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Gaukler Pointe, the country estate of Edsel and Eleanor Ford, is nationally significant as an outstanding and well-preserved example of the Country Place Era in American Landscape Design. The revolutionary technological innovations in the United States during the early twentieth century—a development in which members of the Ford family were key players—created new wealth which in turn was expressed in the establishment of large unprecedented country estates complete with baronial residences and constructed landscapes. Gaukler Pointe’s particular significance is derived as an example of the mature work of landscape architect Jens Jensen, a leading proponent of the Prairie Style of landscape design.
This country estate was Jensen’s largest private commission and represents a fruitful collaboration between landscape architect, client, and architect Albert Kahn. The landscape also includes minor changes by Jensen’s son-in-law and associate Marshall Johnson, made in the late 1930s following Jensen’s retirement in 1934. Furthermore, the contributions of renowned industrial designer and Ford collaborator Walter Dorwin Teague in the 1930s are also integral to the overall design, and illustrate the maturation of the Fords’ interest in modern design. The nomination is for the estate owned and operated as a museum by the Edsel & Eleanor Ford House, which retains the pivotal resources and landscape components essential to Jensen’s Prairie Style design and the buildings designed by Kahn for the family’s use. The period of significance begins in 1926 when the Fords broke ground on the landscape and extends to 1940, to encompass construction of Marshall Johnson’s design for the New Garden.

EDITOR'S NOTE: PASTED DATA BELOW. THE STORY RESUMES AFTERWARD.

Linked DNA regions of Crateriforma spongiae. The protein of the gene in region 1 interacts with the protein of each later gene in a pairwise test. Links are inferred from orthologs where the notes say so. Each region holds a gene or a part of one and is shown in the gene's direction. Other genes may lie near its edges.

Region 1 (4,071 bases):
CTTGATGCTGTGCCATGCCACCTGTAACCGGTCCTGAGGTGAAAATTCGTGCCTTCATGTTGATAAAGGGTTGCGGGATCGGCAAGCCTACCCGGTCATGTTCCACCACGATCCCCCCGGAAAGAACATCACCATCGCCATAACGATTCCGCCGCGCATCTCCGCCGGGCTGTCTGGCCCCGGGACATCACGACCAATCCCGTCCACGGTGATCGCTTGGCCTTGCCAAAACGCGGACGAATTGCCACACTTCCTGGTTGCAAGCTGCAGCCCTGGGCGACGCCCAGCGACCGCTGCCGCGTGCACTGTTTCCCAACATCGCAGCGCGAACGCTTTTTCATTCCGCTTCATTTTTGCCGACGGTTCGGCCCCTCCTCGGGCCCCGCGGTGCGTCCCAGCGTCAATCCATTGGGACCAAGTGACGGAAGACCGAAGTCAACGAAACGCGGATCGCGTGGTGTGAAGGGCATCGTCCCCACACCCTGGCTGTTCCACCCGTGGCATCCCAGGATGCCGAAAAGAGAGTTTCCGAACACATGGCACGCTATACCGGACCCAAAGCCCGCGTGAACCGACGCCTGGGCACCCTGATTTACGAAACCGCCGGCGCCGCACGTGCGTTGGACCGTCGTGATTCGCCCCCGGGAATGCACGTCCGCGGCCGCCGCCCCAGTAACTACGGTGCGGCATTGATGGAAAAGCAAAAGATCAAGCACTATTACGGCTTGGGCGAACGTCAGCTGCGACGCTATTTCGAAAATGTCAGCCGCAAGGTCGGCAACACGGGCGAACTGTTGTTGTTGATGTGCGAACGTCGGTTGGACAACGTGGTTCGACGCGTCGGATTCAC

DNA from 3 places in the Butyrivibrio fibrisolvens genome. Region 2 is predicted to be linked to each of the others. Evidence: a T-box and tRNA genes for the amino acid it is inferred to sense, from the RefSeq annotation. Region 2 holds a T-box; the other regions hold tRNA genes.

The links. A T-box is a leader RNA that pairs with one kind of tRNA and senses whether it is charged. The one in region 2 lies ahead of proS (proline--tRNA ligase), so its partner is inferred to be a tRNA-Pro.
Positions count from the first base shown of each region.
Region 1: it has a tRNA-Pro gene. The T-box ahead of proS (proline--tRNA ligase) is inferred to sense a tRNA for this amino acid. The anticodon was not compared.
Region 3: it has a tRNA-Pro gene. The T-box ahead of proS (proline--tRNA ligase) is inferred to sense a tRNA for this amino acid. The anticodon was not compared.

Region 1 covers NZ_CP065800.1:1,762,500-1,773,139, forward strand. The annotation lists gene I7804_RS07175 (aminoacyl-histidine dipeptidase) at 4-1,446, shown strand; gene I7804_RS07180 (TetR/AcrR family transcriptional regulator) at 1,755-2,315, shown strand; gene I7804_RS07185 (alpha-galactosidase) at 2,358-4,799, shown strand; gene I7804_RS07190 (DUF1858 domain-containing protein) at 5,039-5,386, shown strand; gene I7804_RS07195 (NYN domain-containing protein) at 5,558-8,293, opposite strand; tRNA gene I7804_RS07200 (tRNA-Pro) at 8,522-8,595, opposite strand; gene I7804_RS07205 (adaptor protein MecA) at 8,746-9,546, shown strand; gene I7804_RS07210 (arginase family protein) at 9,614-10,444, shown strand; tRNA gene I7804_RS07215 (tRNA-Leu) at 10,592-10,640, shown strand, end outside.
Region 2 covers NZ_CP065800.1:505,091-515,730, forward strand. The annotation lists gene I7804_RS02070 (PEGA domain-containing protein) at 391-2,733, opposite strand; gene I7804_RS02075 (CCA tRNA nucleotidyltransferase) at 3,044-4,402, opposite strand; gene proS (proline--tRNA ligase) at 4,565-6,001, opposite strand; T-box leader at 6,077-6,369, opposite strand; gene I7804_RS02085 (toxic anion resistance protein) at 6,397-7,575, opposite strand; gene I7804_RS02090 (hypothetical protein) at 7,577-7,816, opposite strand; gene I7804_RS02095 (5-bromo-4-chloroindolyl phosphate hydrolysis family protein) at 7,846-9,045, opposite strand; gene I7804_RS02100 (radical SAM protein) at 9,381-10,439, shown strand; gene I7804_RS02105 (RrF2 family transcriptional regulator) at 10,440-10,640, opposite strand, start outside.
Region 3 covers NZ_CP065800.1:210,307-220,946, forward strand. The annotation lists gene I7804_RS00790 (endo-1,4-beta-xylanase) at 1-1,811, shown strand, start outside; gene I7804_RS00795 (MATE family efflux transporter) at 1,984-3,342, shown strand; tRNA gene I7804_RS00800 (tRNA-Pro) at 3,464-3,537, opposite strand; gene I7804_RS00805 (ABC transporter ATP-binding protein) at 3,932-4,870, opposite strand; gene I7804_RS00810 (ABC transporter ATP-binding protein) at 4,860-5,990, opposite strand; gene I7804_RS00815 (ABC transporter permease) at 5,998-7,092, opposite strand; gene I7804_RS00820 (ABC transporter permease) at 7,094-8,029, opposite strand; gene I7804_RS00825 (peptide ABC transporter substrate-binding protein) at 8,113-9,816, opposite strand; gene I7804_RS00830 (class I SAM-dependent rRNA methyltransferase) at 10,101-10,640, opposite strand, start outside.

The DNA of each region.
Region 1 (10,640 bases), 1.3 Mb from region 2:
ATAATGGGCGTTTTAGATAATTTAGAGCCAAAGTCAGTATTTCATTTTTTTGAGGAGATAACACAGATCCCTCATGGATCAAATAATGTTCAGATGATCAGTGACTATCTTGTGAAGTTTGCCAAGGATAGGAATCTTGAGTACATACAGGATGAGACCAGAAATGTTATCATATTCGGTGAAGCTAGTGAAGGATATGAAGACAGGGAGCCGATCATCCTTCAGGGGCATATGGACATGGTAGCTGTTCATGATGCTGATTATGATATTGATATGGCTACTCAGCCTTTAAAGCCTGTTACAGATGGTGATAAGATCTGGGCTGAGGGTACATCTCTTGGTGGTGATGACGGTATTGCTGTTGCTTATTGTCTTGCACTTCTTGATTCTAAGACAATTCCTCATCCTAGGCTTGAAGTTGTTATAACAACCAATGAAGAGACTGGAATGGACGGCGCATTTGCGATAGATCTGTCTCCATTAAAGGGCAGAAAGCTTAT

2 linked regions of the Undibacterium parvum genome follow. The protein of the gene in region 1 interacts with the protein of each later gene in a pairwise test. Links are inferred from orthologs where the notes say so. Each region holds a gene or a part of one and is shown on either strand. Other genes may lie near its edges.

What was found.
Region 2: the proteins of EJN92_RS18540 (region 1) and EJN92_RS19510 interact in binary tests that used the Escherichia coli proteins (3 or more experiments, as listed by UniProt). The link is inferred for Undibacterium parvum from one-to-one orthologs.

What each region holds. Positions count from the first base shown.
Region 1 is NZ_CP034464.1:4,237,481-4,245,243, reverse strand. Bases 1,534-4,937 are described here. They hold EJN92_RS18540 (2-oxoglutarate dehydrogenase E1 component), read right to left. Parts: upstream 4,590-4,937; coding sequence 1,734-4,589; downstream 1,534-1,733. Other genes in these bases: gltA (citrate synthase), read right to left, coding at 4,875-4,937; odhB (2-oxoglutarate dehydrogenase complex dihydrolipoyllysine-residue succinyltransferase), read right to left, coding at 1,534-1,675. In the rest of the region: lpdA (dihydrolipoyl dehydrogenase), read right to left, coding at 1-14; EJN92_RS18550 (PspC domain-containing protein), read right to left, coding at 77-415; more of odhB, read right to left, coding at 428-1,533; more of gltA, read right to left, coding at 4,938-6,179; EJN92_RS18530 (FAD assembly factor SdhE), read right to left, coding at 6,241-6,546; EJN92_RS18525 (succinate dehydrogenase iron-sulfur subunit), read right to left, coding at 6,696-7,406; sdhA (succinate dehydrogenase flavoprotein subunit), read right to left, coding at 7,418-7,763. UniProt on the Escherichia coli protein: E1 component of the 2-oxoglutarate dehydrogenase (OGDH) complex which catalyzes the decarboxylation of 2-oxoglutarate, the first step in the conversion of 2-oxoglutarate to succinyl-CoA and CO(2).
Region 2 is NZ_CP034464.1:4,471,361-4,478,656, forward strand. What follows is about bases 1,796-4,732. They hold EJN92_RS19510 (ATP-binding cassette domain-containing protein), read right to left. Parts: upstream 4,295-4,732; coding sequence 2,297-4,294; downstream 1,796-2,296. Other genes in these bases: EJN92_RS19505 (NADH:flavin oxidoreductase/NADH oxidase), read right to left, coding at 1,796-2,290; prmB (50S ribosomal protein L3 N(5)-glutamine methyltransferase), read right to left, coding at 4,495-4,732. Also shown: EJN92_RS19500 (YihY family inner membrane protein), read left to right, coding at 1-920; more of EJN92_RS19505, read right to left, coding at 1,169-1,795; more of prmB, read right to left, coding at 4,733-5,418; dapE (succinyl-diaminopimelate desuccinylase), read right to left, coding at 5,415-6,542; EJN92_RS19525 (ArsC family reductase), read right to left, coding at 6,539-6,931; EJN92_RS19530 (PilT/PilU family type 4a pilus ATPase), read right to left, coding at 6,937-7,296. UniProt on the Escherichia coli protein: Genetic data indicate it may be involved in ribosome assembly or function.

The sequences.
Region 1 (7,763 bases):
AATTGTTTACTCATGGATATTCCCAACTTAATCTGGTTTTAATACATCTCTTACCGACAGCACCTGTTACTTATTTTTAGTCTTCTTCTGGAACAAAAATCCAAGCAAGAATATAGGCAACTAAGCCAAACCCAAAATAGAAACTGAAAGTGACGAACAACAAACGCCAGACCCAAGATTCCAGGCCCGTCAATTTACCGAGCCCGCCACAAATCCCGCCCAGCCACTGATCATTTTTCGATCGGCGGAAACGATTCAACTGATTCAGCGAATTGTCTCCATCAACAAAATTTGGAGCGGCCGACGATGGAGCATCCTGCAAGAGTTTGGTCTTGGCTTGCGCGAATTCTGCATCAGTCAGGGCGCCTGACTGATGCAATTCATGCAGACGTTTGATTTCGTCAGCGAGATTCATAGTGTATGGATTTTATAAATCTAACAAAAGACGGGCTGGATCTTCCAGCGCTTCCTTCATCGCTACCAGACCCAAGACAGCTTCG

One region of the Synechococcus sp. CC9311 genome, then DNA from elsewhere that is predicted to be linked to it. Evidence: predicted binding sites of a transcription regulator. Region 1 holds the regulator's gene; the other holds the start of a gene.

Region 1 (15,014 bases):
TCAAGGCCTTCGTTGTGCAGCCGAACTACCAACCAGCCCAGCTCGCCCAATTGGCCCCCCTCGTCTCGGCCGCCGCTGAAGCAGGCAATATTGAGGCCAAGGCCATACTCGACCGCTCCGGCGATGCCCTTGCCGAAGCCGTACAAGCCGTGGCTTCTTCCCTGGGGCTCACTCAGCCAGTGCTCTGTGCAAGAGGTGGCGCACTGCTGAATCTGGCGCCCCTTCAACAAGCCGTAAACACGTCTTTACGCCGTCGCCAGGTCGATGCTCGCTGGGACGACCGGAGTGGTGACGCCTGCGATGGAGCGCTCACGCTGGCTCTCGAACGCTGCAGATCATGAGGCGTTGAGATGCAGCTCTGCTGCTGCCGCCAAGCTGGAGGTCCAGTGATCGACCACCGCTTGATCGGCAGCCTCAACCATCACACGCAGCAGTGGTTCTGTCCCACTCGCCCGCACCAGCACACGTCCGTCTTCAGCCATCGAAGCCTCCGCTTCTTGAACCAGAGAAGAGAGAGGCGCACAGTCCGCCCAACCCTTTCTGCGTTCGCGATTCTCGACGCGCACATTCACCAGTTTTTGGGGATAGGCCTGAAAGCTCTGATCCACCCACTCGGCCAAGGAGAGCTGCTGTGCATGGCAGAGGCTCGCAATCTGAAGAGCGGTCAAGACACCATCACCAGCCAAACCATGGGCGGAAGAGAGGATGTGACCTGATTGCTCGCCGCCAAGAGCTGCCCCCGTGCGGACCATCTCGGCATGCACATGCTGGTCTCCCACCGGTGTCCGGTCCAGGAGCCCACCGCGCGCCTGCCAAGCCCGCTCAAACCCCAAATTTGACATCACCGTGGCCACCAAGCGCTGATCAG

Gaukler Pointe is now open to the public for tours and events.
ARCHITECT, BUILDER, OR DESIGNER(S)
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